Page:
Capacitor filter question

Discussion in 'Homework Help' started by Sam2002tii, Mar 8, 2014.

  1. Sam2002tii

    Thread Starter New Member

    Jul 19, 2013
    See the attached pdf schematic

    I understand a capacitor can be used as a filter but how does it reduce the ripple from a rectified AC signal?

    It's connected in parallel so I understand it won't just charge up and then act as an open like it would in a standard DC circuit. Is it safe to say the ripple current is like a pulsating DC current? Which would be comparable to a very low frequency AC signal?

    I understand how capacitive reactance relates to frequency so does it make sense to say the rectified AC signal is like a pulsating DC signal before the capacitor "cleans up" the signal?

    Also, what kind of equipment would use this type of schematic? I'm guessing its some sort of small household appliance that requires a DC input.

    Any help is greatly appreciated,
  2. MrChips


    Oct 2, 2009
    Think of a capacitor as a big holding tank that is a reservoir of charge or electrons.
    You can take charge from the capacitor without depleting the total charge by too much while the power source tries to top up the charge.

    The circuit you have shown is a classic full-wave bridge rectifier circuit that is usually presented at an early lesson in an analog electronics course.

    Practically every imaginable household electronic gadget that is powered from AC mains will contain such a circuit.
  3. bertus


    Apr 5, 2008
  4. daviddeakin

    Active Member

    Aug 6, 2009
    There are two intuitive ways to think about it.
    You can either imagine the capacitor to be a tank like Mr Chips said, which opposes any rapid voltage changes across itself because i = C dV/dt.

    Or you can think of the rectified voltage (pulsating DC) from the point of view of Fourier analysis: it contains a DC component, plus a lot of AC components that are progressively shunted or filtered out by the falling reactance of the capacitor, so only the DC is left (mostly).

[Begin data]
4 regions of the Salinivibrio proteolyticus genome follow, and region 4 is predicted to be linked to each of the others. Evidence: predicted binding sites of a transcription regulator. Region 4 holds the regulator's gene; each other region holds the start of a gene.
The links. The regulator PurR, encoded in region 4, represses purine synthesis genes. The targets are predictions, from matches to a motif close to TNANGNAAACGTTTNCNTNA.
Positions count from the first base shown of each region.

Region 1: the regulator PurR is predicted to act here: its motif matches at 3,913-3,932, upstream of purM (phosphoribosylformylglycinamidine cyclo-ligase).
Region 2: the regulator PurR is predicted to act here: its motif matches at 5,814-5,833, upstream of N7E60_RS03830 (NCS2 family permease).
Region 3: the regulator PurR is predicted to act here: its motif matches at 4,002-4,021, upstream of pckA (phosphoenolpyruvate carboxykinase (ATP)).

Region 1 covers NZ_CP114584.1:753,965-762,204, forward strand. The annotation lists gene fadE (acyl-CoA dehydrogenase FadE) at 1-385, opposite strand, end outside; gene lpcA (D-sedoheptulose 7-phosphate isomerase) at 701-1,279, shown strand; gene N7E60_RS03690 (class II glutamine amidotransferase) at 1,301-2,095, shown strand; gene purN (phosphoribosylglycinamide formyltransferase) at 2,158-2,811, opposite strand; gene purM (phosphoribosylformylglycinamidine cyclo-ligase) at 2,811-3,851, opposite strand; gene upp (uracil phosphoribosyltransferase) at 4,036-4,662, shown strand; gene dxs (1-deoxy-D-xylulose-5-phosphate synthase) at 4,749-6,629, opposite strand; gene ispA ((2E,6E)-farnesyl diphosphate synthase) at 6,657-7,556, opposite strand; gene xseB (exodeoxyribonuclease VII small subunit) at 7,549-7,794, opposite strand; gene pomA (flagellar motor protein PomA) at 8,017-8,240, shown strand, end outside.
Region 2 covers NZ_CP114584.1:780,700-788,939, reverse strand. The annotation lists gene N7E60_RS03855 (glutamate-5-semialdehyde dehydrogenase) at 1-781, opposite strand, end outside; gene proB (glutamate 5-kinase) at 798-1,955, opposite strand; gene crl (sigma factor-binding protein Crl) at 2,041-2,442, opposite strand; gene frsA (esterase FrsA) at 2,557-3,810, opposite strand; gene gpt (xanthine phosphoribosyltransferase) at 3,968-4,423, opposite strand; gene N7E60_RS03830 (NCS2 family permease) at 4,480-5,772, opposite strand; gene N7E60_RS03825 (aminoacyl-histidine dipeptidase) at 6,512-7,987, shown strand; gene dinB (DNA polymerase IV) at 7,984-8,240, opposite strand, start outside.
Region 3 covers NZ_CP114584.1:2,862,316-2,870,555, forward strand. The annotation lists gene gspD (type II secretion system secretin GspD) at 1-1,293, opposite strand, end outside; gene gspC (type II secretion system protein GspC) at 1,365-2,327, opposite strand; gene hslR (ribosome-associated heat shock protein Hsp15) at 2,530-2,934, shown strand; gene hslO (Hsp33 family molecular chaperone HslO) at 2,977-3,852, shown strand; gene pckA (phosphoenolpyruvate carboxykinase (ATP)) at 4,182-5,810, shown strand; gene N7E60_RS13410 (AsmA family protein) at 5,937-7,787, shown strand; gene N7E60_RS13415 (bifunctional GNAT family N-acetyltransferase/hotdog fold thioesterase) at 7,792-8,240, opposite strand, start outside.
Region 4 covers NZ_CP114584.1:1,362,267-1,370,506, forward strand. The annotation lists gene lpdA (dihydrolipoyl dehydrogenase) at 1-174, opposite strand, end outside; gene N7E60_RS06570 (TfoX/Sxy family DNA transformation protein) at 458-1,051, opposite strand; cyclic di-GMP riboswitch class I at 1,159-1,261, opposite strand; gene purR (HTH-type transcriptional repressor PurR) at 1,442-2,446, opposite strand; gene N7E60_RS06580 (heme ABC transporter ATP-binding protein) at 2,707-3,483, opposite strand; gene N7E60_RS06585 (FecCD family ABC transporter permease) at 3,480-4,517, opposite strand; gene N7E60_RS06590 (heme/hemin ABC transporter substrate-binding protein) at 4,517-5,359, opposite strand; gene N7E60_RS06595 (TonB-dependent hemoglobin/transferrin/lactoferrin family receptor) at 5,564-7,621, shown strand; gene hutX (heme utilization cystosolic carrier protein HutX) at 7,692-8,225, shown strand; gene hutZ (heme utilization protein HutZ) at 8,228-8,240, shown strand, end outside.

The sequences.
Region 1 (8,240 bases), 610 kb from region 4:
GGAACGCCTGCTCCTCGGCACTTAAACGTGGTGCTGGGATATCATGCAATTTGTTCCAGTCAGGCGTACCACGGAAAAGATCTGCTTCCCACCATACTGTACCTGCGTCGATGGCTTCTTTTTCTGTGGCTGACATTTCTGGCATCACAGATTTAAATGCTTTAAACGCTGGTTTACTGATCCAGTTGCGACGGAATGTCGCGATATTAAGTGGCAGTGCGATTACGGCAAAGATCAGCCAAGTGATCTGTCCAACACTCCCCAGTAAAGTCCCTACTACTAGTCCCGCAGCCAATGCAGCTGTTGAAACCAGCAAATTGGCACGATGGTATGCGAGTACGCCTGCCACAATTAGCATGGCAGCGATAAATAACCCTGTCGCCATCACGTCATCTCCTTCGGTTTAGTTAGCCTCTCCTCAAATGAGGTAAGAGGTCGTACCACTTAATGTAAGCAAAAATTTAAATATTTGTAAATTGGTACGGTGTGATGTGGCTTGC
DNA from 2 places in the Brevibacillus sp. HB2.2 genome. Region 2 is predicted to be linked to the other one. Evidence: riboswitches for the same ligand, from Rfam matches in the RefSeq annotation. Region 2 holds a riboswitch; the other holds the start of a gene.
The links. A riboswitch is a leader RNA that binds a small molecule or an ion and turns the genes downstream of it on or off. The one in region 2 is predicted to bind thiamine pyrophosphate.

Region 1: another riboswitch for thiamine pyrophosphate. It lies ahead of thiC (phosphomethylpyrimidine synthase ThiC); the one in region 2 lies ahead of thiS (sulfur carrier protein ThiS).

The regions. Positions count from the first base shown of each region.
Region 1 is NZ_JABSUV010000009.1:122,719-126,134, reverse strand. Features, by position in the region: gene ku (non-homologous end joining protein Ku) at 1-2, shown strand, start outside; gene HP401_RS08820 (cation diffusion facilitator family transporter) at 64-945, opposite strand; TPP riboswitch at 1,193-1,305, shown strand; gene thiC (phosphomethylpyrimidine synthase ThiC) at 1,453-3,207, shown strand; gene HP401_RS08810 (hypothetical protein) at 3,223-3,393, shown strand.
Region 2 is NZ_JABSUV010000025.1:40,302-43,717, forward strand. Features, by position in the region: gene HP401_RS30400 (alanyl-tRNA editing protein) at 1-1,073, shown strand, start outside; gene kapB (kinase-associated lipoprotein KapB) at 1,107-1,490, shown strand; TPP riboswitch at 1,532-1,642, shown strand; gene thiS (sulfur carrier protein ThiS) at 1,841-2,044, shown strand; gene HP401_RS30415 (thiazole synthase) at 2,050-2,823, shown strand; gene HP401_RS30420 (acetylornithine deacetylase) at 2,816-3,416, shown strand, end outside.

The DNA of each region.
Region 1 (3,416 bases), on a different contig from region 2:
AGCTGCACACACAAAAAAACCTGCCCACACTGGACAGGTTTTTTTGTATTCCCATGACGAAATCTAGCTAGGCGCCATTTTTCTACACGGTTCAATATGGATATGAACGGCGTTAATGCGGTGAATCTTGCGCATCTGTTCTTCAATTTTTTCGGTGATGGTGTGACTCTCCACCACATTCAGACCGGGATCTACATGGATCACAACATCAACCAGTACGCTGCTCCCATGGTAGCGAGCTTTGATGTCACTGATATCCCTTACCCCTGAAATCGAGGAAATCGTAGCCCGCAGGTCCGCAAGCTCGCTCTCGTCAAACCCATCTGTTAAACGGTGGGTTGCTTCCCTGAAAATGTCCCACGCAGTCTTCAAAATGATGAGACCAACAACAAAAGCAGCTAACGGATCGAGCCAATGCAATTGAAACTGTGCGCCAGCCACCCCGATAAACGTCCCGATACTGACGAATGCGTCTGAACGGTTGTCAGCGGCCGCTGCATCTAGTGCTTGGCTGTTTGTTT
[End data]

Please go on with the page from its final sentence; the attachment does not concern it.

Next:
5. #12


    Nov 30, 2010
    I picture the capacitor as a coffee can. The transformer and rectifiers pump a pulse of electricity into the coffee can every 120th of a second. The load is using up electricity during the pulses and between them. How big the capacitor is determines how much the voltage level drops between pulses. That, "dropping between power pulses" is what makes the output look like AC. It's really a lot of DC with a leak that keeps getting topped up.
  6. Sam2002tii

    Thread Starter New Member

    Jul 19, 2013
    Thanks for the help!

    I now understand how the capacitor "fills in" the low voltage points between the peaks in the ripple current.

    Would a device in this configuration still operate with a bad capacitor?

    If the pulsating DC was not filtered by the capacitor and the input to the load was just the pulsating voltage, I assume the device could still operate but not very well due to the rising and falling voltage peaks? For example would a light bulb flicker on and off? Would a fan motor continuously run slow/fast due to the rise and fall in voltage?
  7. #12


    Nov 30, 2010
    Most devices that use DC will completely fail without a filter capacitor. A light bulb is designed to use AC or DC. It would only become dimmer from lacking the DC component. A fan that is built for DC would also suffer some loss of power because of the lack of DC available. These are simple devices. A more complicated device often fails completely.
  8. WBahn


    Mar 31, 2012
    Whether the device could continue to operate, and how well, is very dependent on the device. For instance, a typical lightbulb operates off AC with no filtering of any kind (unless you get really nitpicky about fine details), so is flickering on and off at twice the power-line frequency but we don't notice a difference and perceive a constant light source. The same with many motors that are getting pulses of power and are coasting in-between. Other devices, particularly electronic circuits, are very sensitive to slight deviations in power supply voltage. Consider a digital circuit being clocked at just 600MHz (slow for many of today's gadgets) -- each cycle of the powerline frequency is 10 million clock cycles. So a LOT happens during even a transient drop in voltage lasting only a fraction of a cycle.
    #12 likes this.
  9. LvW

    Active Member

    Jun 13, 2013
    Just for clarification, one general remark:
    A capacitor alone is NOT a filter. You always need - in addition - a second element (at least). Otherwise no frequency-dependent voltage division is possible. (This "second" element can be a lumped part or the internal resistance of another device (voltage source, diode, transistor,...).